catch up with old friends, the Gerbers, who we hadn't seen for 38 years. Leaving Portland we made a couple of stops at the wineries for a tasting (and purchase, natch!) of some of Oregon's finest Pinot Noir. Fortunately, the wine made it to San Francisco intact, but for some odd reason it quickly evaporated once we opened the bottles & poured it into our wine glasses.
Heading on south we spent a night in Ashland, OR to see a play at the annual Shakespeare Festival. Up early the next day we made the longest leg of the trip, covering about 570 miles, driving down Highway 1 part of the way to see the redwood forests - oh yeah, those are some really BIG trees too! - before arriving in San Francisco, our "home away from home." After a few days of nice visits with the kids who live there we winged our way to Hawaii to spend a few days on Kaneohe Bay enjoying the hospitality of our friends, the Hories. Leaving wife-mate there I made my way on back to Tokyo while she stayed to enjoy the 4th of July fireworks display that the marine base puts on out on the bay each year.
Both back in Japan we made another trip up to Nikko (catching up on those lost years?) with our good friends the Khoo's, who were visiting from Singapore. We stayed in another great onsen that had once upon a time been an old schoolhouse. The "ookami" (the lady who runs it) had the old schoolhouse torn down, transported, and rebuilt on the river. Known as Honke Banyu, this is a great place to go if you're looking for a nice place to stay, with good food, and some sightseeing to be done. We were fortunate as during our stay there was a story-teller artiste who played the Biwa (Japanese lute) and told the story of "miminashi Hoichi," which you can read about at (Mimi Nashi Hoichi).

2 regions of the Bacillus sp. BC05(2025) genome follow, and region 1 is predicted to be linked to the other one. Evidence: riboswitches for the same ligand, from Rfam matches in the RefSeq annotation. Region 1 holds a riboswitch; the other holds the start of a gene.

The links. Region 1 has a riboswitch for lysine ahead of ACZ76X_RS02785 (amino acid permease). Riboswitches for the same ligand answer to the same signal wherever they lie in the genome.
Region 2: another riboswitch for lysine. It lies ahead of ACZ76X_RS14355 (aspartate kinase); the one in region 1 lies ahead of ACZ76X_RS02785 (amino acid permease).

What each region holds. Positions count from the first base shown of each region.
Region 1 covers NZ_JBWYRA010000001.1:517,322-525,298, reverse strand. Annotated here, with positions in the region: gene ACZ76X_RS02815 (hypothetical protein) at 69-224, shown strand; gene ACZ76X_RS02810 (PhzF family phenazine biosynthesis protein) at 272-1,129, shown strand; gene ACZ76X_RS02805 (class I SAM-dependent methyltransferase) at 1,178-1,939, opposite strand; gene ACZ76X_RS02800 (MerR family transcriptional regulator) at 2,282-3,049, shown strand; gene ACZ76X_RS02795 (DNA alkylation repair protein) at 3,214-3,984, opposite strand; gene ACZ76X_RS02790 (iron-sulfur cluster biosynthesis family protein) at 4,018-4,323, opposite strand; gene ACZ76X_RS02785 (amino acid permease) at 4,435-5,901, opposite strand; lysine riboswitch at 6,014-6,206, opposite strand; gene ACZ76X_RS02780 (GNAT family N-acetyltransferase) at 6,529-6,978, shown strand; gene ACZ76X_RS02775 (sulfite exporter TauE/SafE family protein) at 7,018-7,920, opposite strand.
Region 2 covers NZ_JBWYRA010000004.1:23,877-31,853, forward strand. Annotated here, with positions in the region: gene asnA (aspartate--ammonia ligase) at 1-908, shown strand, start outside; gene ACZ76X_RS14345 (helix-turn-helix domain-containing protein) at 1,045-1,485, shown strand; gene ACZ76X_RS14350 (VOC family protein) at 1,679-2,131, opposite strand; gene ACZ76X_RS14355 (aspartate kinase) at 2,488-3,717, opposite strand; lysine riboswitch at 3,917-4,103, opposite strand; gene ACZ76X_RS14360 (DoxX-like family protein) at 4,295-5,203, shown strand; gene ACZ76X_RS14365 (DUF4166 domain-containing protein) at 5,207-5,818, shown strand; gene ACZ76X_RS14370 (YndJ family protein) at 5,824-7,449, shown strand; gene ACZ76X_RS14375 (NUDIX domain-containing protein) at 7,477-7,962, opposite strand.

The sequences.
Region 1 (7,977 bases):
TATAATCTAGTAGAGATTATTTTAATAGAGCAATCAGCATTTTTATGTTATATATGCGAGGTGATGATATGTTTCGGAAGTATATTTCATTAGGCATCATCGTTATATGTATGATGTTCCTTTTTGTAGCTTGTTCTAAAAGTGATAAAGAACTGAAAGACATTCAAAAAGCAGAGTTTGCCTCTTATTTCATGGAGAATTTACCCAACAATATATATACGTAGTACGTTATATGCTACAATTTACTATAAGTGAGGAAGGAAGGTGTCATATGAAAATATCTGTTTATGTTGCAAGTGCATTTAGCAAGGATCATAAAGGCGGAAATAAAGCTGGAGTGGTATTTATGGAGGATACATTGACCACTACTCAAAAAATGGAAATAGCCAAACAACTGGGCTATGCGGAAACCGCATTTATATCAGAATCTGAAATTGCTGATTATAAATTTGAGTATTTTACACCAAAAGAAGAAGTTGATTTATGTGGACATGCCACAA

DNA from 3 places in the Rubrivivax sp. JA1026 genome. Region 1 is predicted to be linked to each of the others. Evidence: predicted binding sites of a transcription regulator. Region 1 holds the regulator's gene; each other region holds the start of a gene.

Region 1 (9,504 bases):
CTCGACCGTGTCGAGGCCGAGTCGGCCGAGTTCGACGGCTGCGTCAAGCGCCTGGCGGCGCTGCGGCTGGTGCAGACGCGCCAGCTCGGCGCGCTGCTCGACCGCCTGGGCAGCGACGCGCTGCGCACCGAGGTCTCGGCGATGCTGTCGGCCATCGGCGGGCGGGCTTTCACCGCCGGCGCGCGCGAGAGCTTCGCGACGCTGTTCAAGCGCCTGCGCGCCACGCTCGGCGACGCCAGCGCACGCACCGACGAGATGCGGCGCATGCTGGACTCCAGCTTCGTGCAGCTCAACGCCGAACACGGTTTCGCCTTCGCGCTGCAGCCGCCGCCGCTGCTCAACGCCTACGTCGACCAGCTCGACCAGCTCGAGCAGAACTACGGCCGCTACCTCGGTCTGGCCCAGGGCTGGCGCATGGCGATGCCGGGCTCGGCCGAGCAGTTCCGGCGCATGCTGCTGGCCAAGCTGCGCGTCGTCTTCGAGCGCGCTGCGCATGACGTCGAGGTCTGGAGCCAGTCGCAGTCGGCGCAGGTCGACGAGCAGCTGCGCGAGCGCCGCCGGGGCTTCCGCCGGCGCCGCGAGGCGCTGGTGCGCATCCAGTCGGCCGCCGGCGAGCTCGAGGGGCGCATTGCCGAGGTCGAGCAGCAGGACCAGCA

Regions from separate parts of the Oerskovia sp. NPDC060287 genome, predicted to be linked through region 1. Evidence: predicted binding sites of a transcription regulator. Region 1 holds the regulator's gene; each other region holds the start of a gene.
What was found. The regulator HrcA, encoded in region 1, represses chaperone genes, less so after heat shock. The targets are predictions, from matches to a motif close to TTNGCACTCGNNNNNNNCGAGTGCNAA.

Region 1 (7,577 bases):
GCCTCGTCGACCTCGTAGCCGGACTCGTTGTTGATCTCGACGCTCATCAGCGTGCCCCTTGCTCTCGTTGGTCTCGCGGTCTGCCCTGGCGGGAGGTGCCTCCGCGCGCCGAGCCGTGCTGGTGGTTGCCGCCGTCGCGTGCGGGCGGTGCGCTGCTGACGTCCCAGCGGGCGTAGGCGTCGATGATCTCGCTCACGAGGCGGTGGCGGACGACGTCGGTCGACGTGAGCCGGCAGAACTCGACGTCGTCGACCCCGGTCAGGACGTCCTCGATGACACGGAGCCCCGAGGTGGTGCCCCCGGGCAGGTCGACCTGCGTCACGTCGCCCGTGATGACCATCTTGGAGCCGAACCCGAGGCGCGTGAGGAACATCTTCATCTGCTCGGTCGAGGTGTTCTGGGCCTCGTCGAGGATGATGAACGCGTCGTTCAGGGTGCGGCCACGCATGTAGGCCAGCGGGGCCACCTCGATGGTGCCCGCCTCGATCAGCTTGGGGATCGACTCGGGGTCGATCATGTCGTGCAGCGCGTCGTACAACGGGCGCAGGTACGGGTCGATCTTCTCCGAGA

September brought a bit of sadness as the Takako's mother passed on at the glorious age of 88. We headed up to Hokkaido for the services and Takako was back there a few weeks later for the 49 day ceremony done in the Buddhist tradition. We'll go back up next year for the one year ceremony and a driving trip around the beautiful countryside of Hokkaido.
In November we were very happy to have our daughters & their families visit us to celebrate Thanksgiving as well as daughter 2's birthday and our granddaughter's birthday. Another onsen trip (did I mention we enjoy onsen?) to Hakone this time to stay in an inn that was built 125 years ago & has a claim to fame in that Sun Yat Sen stayed there many, many years ago.
December and Christmas was different in that it was the first one in many years that we have not spent back in the states with the children & their families. We stayed put in Tokyo this year & had old friends over for a very tasty Christmas turkey (wife-mate is a pretty darned good cook) and a few bottle of wine from the family cellar.
Oh - and lest I forget, I did become the Tokyo ambassador for InterNations. If you are interested in joining this group of internationally minded people let me know & I'll be happy to send you a personal invitation.
As we move on towards 2009 I want to wish you all a very Happy & Prosperous New Year!